Archive | January, 2013

Fish Advice, Anyone?

27 Jan

Last weekend, Husband and I decided to get a fish. To be more specific, we decided to allow our three-year-old to use some of his birthday money to buy a fish. He had expressed some interest in a pet of his own, and fish seemed to be the most simple way to allow him that opportunity. The fish he had specifically requested was a goldfish, but, when we arrived at the pet store we were told that Betta fish were far easier to take care of than a goldfish. Presuming the person working at Pet Smart was telling us accurate information, we bought a Betta fish which Child named Rusty. We planned on using a tank we’d had from an old Betta fish (which was actually a centerpiece at my brother-in-law’s wedding). The person at Pet Smart told us that the size bowl we had was fine, but that the fish would need a heater (especially given the below zero temperatures we’ve had in MN lately). We came home that day happy with our new pet. We settled him into his bowl with his heater and went to bed. He died that night.

We told Child that Rusty was just sleeping and used our ninja skills to switch out the fish when he wasn’t looking (we are very, very sneaky). We had no idea why he died, but when we checked the water temperature it was much higher than it should have been, probably due to the small size of our bowl (even though the Pet Smart person had told us that wouldn’t be a problem). Thinking we’d better safe than sorry, we decided to upgrade our fish bowl to a larger size. Rusty the Second was living the life in a gallon-sized bowl with natural spring water set to a comfy 77 degrees. He seemed to be thriving. He was eating, swimming around, etc. Today, after swimming around in his tank all morning, he inexplicably died. Now, once again, Rusty is sleeping and we’re at a loss as to what to do.

The Betta fish we had previously owned survived for nearly two years in his small wedding centerpiece bowl with no heater. Everything I’ve been able to find on owning a Betta says we’re doing everything right. Is there anyone out there who has any advice? I’m not looking forward to purchasing our third fish in one week. This was supposed to be an “easy” pet to have, but at this rate it would have been cheaper to buy a caged animal. I hate to give up on the fish idea entirely, especially since I’m not sure how I’d break that news to my son. He loves his fish, and I’m not ready to have that conversation about death with him. Is there something glaringly obvious I’m missing? Do we abandon the heater? Switch to a different kind of water? Something else? Any words of wisdom you fine people of the interwebs have would be much appreciated.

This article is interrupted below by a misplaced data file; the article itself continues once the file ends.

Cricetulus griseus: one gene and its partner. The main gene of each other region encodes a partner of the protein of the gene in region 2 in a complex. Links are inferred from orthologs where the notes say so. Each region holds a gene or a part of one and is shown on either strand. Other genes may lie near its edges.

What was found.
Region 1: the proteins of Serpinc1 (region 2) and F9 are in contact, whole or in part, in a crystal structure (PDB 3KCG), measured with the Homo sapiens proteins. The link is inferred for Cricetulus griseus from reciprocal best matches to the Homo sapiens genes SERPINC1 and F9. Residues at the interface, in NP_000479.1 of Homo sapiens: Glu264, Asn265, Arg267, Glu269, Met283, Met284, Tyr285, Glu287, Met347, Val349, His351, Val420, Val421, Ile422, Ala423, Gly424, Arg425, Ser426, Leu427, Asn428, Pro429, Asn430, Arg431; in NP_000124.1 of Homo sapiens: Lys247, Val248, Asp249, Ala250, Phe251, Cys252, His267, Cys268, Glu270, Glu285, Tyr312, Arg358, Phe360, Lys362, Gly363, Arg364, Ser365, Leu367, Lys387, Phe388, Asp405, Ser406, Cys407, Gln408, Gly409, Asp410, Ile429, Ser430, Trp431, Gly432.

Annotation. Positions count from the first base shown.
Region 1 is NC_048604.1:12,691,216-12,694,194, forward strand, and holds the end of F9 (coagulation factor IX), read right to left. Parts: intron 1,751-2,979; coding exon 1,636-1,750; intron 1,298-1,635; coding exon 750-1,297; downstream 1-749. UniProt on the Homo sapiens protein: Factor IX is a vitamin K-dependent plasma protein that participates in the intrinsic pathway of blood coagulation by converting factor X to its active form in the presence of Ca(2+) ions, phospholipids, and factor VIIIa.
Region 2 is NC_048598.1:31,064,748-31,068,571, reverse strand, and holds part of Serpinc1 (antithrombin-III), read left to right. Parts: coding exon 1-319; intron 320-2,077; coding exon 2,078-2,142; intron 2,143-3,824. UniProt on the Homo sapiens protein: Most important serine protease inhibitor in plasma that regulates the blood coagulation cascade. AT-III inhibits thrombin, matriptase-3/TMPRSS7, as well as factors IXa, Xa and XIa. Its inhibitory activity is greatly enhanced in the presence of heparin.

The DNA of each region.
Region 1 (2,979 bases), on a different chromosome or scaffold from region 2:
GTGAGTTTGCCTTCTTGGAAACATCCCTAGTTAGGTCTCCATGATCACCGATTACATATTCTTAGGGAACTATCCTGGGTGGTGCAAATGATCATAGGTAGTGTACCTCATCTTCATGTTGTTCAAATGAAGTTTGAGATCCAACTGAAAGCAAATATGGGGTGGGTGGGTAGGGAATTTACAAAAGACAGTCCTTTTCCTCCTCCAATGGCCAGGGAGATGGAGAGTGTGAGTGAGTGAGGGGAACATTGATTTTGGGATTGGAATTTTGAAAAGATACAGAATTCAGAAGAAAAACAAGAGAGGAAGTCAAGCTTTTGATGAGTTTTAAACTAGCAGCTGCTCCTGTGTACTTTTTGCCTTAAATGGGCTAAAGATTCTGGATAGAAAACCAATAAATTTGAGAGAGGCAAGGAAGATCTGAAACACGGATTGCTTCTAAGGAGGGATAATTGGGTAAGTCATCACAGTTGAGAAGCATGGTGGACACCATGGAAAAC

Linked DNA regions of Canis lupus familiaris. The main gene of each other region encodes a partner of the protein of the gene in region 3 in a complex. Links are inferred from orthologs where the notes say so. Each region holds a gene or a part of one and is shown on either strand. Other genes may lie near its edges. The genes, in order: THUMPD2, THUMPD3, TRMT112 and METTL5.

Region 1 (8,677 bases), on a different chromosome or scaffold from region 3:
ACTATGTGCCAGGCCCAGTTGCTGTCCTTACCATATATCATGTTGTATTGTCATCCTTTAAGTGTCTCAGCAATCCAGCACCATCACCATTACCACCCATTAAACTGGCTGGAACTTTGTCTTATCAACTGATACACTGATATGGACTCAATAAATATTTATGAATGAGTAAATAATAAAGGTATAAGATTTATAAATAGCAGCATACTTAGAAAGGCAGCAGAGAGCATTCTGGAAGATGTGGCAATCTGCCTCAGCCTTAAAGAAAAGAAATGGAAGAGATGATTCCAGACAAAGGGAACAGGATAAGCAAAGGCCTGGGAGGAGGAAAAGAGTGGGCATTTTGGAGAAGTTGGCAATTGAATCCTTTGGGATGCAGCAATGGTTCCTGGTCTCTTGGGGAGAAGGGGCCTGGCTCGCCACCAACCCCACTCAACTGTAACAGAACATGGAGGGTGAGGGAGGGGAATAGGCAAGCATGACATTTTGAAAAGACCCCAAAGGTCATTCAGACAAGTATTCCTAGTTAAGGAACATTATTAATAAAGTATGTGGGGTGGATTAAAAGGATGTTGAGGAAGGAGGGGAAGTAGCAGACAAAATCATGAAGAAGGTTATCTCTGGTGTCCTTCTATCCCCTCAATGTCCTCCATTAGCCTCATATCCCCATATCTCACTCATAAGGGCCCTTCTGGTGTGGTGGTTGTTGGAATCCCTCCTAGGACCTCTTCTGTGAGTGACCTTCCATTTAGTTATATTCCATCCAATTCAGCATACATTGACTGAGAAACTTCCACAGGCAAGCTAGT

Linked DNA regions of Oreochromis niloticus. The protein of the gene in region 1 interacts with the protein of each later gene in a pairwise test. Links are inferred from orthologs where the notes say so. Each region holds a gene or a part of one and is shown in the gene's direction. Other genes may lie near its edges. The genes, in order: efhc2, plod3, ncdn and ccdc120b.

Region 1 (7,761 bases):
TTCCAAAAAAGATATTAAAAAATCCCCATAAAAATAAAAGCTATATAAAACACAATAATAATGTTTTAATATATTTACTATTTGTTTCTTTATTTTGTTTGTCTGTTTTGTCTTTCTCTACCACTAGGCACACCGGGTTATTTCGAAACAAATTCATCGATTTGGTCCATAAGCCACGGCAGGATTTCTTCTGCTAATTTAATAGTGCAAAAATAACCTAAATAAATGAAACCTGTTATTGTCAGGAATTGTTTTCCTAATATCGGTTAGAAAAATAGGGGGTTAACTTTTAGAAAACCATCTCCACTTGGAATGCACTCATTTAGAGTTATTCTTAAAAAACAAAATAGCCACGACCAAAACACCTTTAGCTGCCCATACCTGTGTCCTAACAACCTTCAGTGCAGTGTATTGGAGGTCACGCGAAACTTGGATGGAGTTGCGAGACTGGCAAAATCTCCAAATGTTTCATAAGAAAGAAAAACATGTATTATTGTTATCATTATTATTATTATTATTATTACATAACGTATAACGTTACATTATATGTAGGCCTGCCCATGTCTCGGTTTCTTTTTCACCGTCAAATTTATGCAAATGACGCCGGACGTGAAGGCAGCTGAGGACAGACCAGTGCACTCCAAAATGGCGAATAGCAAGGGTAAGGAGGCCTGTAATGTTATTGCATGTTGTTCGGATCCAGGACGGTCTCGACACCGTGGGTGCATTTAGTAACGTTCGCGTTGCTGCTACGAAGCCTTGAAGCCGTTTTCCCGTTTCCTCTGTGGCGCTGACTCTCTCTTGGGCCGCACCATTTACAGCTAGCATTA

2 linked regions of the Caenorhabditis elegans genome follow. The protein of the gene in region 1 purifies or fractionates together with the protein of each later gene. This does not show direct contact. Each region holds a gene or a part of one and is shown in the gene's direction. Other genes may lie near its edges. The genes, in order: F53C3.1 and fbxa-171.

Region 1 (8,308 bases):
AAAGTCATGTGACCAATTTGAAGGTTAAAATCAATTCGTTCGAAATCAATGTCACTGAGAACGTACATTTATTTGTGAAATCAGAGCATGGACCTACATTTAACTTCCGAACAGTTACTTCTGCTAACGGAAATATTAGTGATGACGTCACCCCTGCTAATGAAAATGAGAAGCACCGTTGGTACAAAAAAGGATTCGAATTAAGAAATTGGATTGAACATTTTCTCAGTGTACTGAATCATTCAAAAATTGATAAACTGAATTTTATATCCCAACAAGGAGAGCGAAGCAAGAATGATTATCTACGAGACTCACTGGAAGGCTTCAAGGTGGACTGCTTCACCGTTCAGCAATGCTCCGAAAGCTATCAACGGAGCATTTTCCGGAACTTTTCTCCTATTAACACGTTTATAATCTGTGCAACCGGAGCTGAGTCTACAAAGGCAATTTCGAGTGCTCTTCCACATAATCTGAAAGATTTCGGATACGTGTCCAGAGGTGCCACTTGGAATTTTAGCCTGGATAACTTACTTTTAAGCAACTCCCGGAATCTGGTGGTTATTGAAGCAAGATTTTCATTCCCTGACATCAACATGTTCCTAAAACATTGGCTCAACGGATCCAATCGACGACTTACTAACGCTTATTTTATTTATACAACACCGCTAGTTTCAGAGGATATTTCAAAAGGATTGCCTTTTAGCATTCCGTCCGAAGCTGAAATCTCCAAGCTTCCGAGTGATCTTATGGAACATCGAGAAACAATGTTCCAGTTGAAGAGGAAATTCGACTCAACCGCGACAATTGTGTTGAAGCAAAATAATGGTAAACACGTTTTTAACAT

A Matter of Priorities

21 Jan

If you’ve been reading my blog for any length of time at all, you may have picked up on a couple of recurring themes. One of these themes is a lament I write every few months or so about how the only one holding me back from my own goals in life is myself. I’m happy to report that this is not one of those blogs…not exactly.

Normally I manage to spew a bunch of excuses into the air about why I’m not getting things done that my soul needs done. They run the gamut from being in school to birthing a child, but when it comes down to basics there’s time. I’m just not using it efficiently.

Sometimes I think all I need is an example. Something to look back on and hold tight to when I’m struggling. When my bestie (thanks again, Brook) and I were writing our over/underrated blog entries, I was writing every day. Every day. Was it a lot of writing? Not usually. Was it at all related to the novel I’ve been working on for all eternity? Absolutely not. But it was writing. And it was consistent. In my days where I would normally say, “I didn’t have time,” I made the time.